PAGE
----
The most important and extensive part of the salary survey was conducted in person by members of our firm in Los Angeles, Chicago, Oakland, San Francisco and New York. (Less than 5% of the survey was conducted by mail, although the mail portion resulted in a 90% return of acceptable information).
Private enterprise surveyed consisted of two groups: (a) those companies having positions comparable to that of an affected executive and where suggested by the county executive, and (b) those companies selected by our firm.
Companies selected by our firm were those we have served in consulting assignments or where top management of the company is personally known to us. Companies were selected on the basis of size (as it or its subdivisions relate to the county as a whole or to specific departments); function and product(s) (as they relate to functions within appropriate departments of the county); our degree of familiarity with top management; and location.
The success of our approach in determining prevailing executive salaries, especially where constructive descriptions were used, rested on our being able to elicit the support of imaginative and cooperative company officials. We asked these men, in effect,
"Assuming your company had a requirement for an executive with the experience, qualifications, responsibility and authority as delineated in this constructive position description, how would he be compensated?"
A partial list of the companies that participated in the survey can be found at Appendix E. Other companies freely participated in this public service but asked not to be acknowledged because of company policy regarding executive compensation. Also included in Appendix E is a table of industry coverage.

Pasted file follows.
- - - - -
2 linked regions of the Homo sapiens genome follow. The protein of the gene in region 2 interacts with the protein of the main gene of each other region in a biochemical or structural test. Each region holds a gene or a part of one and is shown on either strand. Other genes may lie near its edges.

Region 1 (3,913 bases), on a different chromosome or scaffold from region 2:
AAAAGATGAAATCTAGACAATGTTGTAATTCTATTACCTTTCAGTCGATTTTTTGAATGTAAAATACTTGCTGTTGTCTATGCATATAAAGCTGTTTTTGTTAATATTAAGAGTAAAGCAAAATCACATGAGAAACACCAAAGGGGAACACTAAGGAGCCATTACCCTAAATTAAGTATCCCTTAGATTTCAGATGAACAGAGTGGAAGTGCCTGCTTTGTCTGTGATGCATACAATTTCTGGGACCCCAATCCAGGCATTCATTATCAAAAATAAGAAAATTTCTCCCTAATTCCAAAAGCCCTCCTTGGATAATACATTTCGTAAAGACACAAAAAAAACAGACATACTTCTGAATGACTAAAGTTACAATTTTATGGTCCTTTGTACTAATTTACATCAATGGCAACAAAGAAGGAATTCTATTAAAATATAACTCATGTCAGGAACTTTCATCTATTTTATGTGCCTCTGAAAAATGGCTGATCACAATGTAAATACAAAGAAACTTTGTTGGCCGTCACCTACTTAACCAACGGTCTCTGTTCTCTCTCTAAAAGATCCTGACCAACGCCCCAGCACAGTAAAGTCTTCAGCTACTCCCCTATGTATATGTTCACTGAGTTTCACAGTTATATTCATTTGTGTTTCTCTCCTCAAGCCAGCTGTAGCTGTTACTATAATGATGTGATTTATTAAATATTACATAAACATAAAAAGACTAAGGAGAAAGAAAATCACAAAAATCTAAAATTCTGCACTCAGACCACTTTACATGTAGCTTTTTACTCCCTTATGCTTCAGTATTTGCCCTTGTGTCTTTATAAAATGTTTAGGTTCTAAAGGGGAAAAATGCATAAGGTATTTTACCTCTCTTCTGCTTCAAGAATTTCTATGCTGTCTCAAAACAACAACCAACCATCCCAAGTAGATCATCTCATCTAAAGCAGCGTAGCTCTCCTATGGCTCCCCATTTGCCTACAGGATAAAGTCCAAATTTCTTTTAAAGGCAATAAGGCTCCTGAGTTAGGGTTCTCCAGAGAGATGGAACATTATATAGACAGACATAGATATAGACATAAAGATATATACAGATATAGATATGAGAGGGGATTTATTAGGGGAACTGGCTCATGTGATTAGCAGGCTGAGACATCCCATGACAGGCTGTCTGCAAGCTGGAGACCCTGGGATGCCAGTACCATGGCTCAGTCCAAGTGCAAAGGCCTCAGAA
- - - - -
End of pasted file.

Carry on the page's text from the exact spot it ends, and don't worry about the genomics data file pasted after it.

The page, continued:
Our ranking procedure resulted in the relative positioning of each of the affected executive jobs. With a maximum of 500 factor points possible, positions scored between 70 and 375 points. It is important that the reader understand that these points are for determining relative positions only and do not, under any circumstance, mean that a position with, say, 300 points is twice as valuable as or should be paid twice as much as one receiving 150 points.
As stated earlier, we believe it best to continue with the present standard1/~tion salary schedule. Therefore, we took the affected executive position currently on the lowest schedule and extended the salary "curve" upward to reflect the maximum number of ranking points received by an executive. Schedules were separated vertically and at any one step by the standard 2.75%. On the horizontal axis, schedules were grouped by fours into 12 grades each grade representing a ranking point range of 25 points. The four schedules within each grade were then separated from the lower to a higher schedule number, by 6, 6, 6 and 7 points. This was done as a convenience in assigning positions to schedules, but it represented, as is usual in business studies of this type, an approximate differential between schedules of about 6.5%.